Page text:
“I was really happy for him because even though they told him that he would die in those five years, I did want to see him continue with a drive to live in spite of what they said,” Dawn Edwards said.
Devon was determined to receive his degree as quickly as possible. At one point, he went on academic probation so he could take eight classes in a semester. He ultimately was able to graduate in just two years.
“I said, ‘This is too easy,’” he said with a laugh. “Try deploying, digging a fox hole, kicking in doors, going down range. This is cake.”
Edwards secured an opportunity to volunteer at Sundance Film Festival and experience the film industry firsthand. It caused him to realize he still had so much more to learn, so he applied for admission to DePaul University while he was still in Utah.
“Sundance kind of gave me that inspiration because […] I was thinking [a film’s process] was almost supposed to happen over night,” he said. “So now I volunteer for anything and everything film-related.”
Edwards has some innate abilities that have and will continue to help him go far in the film industry, including what he lovingly refers to as “the gift of gab,” a la networking and persistence. He met his mentor Joel Kapity, who heads his own film company called Dreams on Screen, at a gospel concert in Chicago. Edwards approached him because he had a camera and asked what he was doing. Before the night was over, Kapity offered him an opportunity to be an assistant editor on his upcoming film.
“Every production I have, I always call Devon because I always want him to be on set,” Kapity said. “He sees things that other people don’t see. He notices things that others don’t. He’s very perceptive, he’s very diligent, [...] he’s very passionate about what he does and I respect that about him.”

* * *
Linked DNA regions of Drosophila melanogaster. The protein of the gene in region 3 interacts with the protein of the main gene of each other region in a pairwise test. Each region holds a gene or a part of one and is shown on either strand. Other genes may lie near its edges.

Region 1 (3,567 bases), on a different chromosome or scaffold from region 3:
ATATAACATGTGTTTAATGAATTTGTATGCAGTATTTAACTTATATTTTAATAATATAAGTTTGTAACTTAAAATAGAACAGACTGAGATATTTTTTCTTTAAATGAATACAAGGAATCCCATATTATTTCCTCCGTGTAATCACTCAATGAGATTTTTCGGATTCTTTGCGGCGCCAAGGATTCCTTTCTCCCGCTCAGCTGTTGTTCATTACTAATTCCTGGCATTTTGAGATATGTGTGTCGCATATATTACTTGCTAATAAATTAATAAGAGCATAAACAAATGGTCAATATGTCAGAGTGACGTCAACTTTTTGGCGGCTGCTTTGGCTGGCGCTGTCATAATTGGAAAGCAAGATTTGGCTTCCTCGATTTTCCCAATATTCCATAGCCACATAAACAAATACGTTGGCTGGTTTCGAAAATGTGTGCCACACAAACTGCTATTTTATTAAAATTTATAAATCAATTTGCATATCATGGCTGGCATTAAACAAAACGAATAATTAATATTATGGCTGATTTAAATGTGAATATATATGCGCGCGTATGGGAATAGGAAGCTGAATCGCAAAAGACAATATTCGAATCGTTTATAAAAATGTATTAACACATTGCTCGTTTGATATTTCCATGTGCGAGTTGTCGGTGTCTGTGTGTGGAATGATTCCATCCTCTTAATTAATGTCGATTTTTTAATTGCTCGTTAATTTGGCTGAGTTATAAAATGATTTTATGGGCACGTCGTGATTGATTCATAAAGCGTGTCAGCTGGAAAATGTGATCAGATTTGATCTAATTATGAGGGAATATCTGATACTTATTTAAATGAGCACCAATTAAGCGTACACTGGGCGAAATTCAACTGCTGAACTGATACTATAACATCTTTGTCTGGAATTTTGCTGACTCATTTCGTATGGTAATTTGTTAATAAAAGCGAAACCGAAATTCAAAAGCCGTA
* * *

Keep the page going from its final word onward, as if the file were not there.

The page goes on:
The people Edwards has worked with, both in front of and behind the camera admire him equally on professional and personal levels.
“He’s already known by many people as a great filmmaker, but I think [in the future] everyone is going to know his name and everyone is going to know who he is and what he’s done, and everybody is going to want to work with him,” Kapity said.
Ashtar, a local multi-talented entertainer who prefers to be called only by her first name, like Beyonce, thinks Devon is one of the most talented videographers she’s ever worked with and considers him to be her mentor.
“It taught me so much because when you work with a quality professional like Devon, everything is in order, she said. “He’s got a logical way of approaching things. He’s got an educated way of approaching things.”
Though he’s only worked with her on one music video, the first he had ever shot, she’s eager to work with him again in the future.
“It was the most successful project I’ve released thus far. I really thank him for that project and every time I look back, there’s so much nostalgia,” Ashtar said. “It was something that I truly really keep in my heart, that moment was life-changing. For real, I mean that, it was life-changing.”
Edwards, who created his own company called Inspire-Films, has been gaining a lot more exposure within the past year, including working on the set of some major projects, like “Transformers 3” and “Boss.” He was also recently named “Chicago Filmmaker of the Year” by RAW, an international collective of independent artists.
Now it’s been seven years since doctors told him his life would be cut short and he doesn’t plan on slowing down anytime soon.
“I don’t even feel like I’ve began to tap into the [full] potential I have,” he said. “I’m just scratching the surface.”
This coming June, Edwards will graduate with a master’s in cinema production and enter the world of film full-time.
“I think what Devon is supposed to do is tell stories that others can’t tell themselves,” Dawn Edwards said. “Stories that will touch people’s lives, and their hearts, and their minds, and their spirits.”
Devon, who is currently in remission, has yet to begin working on the film about his life. But, now he doesn’t feel the need to rush it since he’s nowhere near his expiration date quite yet.
As Edwards says, “Success is not a destination, it’s a journey.”